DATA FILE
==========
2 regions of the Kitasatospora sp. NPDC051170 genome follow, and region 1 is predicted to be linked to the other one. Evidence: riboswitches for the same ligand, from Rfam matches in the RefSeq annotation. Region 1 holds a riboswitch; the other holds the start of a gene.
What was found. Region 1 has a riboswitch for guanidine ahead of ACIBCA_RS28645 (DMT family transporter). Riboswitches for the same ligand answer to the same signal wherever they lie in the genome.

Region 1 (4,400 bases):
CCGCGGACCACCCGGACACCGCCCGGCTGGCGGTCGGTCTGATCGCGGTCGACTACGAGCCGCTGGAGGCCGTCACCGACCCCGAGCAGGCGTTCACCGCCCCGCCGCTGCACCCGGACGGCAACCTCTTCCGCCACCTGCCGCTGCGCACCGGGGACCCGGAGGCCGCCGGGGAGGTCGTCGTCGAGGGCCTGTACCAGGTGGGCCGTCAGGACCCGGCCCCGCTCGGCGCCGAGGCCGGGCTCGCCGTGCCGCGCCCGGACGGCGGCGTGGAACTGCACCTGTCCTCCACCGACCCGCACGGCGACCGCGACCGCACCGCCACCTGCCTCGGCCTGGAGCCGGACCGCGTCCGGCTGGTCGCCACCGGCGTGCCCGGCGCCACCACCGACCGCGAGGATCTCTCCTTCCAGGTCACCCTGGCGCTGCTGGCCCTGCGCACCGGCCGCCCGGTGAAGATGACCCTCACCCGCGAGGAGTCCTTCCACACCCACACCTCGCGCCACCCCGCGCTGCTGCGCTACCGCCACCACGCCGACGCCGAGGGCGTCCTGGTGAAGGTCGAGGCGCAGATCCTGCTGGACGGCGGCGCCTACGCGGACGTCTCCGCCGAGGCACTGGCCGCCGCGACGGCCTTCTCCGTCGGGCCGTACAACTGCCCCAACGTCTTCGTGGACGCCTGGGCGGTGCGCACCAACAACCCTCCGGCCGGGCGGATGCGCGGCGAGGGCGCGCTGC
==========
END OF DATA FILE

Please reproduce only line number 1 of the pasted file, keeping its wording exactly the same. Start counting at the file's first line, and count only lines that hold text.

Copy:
2 regions of the Kitasatospora sp. NPDC051170 genome follow, and region 1 is predicted to be linked to the other one. Evidence: riboswitches for the same ligand, from Rfam matches in the RefSeq annotation. Region 1 holds a riboswitch; the other holds the start of a gene.